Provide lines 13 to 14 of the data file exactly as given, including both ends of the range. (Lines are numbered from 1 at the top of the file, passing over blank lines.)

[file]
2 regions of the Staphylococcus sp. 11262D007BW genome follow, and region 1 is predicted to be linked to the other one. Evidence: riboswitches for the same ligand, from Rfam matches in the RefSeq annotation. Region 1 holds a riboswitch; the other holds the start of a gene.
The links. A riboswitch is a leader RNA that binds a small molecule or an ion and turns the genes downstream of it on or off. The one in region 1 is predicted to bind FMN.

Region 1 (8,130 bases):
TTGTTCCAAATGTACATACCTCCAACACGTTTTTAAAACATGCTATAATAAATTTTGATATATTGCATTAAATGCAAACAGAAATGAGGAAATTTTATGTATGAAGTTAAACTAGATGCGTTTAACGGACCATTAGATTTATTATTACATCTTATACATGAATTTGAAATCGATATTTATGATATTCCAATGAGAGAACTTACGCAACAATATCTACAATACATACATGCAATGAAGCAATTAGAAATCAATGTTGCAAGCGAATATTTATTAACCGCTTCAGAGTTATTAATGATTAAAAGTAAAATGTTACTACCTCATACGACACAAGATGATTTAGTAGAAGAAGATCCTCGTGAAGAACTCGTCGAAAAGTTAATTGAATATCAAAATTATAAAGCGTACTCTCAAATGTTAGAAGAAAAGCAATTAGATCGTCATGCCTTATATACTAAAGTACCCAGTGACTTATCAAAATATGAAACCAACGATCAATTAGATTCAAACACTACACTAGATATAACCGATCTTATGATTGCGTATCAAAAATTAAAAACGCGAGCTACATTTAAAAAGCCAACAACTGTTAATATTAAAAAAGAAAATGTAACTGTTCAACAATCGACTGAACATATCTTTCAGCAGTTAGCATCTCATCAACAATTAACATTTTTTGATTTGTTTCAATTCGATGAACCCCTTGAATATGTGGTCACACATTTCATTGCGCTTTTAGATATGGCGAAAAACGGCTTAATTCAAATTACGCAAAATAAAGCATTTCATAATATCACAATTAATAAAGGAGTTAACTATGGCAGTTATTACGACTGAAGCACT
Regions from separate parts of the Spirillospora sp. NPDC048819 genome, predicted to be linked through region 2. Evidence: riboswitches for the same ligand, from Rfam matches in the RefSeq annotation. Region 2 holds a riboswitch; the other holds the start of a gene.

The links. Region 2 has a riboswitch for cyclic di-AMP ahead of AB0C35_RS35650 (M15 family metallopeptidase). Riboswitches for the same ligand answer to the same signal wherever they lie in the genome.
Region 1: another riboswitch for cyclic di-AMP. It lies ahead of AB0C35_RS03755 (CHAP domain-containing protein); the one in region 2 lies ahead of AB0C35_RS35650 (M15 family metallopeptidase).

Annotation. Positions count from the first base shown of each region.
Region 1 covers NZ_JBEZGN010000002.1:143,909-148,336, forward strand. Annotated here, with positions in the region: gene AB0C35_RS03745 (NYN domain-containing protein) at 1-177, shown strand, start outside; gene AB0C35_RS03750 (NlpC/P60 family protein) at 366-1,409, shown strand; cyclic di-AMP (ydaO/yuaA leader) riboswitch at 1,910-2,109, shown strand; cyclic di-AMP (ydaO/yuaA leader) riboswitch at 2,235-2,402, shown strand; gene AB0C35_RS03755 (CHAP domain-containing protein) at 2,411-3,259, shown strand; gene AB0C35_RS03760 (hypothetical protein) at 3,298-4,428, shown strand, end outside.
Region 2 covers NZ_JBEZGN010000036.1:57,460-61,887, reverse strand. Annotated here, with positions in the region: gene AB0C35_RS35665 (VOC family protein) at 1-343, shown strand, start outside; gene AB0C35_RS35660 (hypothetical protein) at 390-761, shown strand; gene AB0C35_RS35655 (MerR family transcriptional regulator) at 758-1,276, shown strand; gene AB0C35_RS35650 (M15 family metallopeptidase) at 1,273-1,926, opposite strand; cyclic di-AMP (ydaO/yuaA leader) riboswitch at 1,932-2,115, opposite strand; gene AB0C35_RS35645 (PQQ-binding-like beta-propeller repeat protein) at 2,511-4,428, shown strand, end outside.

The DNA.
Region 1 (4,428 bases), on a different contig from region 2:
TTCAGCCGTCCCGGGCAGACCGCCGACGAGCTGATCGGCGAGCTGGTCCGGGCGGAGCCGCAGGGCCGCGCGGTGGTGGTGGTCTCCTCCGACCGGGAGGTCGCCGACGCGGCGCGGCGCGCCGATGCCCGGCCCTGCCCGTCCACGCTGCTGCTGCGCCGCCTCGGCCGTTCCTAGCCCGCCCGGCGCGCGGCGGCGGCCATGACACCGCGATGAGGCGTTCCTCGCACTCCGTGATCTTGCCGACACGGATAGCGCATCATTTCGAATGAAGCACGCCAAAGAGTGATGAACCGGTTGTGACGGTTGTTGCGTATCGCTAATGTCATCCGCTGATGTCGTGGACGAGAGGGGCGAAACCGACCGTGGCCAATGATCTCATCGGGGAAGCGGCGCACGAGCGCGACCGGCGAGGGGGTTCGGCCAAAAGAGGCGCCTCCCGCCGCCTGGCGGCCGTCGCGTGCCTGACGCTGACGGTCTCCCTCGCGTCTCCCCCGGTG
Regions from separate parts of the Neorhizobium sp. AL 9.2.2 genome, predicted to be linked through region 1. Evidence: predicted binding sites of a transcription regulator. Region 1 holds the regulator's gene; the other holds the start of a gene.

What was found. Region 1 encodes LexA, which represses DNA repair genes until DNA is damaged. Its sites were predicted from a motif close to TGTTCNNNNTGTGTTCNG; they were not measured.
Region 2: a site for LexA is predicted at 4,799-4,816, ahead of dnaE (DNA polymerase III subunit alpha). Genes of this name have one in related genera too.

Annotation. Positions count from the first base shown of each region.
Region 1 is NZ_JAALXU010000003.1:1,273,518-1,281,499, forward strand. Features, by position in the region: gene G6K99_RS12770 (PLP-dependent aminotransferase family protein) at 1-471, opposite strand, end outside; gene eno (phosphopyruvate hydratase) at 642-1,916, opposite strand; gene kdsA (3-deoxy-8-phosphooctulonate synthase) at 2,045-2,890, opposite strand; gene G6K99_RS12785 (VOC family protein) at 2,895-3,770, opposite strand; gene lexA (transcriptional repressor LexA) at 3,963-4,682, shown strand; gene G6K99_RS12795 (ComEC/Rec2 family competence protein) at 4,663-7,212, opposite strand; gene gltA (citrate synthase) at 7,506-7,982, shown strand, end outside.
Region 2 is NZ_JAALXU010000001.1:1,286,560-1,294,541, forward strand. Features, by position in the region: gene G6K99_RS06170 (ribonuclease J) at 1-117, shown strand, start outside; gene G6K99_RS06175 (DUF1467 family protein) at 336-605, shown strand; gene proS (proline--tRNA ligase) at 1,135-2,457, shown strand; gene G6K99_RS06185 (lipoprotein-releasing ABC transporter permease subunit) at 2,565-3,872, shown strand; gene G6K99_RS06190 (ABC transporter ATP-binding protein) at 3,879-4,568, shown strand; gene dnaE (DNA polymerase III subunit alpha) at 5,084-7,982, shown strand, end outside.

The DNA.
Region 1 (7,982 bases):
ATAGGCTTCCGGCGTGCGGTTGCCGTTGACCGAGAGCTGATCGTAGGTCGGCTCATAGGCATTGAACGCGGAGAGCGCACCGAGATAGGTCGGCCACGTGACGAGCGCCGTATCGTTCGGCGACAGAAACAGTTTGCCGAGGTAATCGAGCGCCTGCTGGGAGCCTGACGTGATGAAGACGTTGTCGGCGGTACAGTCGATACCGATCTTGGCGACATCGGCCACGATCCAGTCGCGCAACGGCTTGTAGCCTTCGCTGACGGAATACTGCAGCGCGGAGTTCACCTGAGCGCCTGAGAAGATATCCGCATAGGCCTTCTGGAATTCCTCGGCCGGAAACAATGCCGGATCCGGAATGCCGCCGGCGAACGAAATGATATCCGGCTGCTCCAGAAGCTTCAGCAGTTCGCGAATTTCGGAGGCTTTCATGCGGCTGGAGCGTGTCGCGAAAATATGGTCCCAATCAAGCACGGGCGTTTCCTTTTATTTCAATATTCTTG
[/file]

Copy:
TTCAGCCGTCCCGGGCAGACCGCCGACGAGCTGATCGGCGAGCTGGTCCGGGCGGAGCCGCAGGGCCGCGCGGTGGTGGTGGTCTCCTCCGACCGGGAGGTCGCCGACGCGGCGCGGCGCGCCGATGCCCGGCCCTGCCCGTCCACGCTGCTGCTGCGCCGCCTCGGCCGTTCCTAGCCCGCCCGGCGCGCGGCGGCGGCCATGACACCGCGATGAGGCGTTCCTCGCACTCCGTGATCTTGCCGACACGGATAGCGCATCATTTCGAATGAAGCACGCCAAAGAGTGATGAACCGGTTGTGACGGTTGTTGCGTATCGCTAATGTCATCCGCTGATGTCGTGGACGAGAGGGGCGAAACCGACCGTGGCCAATGATCTCATCGGGGAAGCGGCGCACGAGCGCGACCGGCGAGGGGGTTCGGCCAAAAGAGGCGCCTCCCGCCGCCTGGCGGCCGTCGCGTGCCTGACGCTGACGGTCTCCCTCGCGTCTCCCCCGGTG
Regions from separate parts of the Neorhizobium sp. AL 9.2.2 genome, predicted to be linked through region 1. Evidence: predicted binding sites of a transcription regulator. Region 1 holds the regulator's gene; the other holds the start of a gene.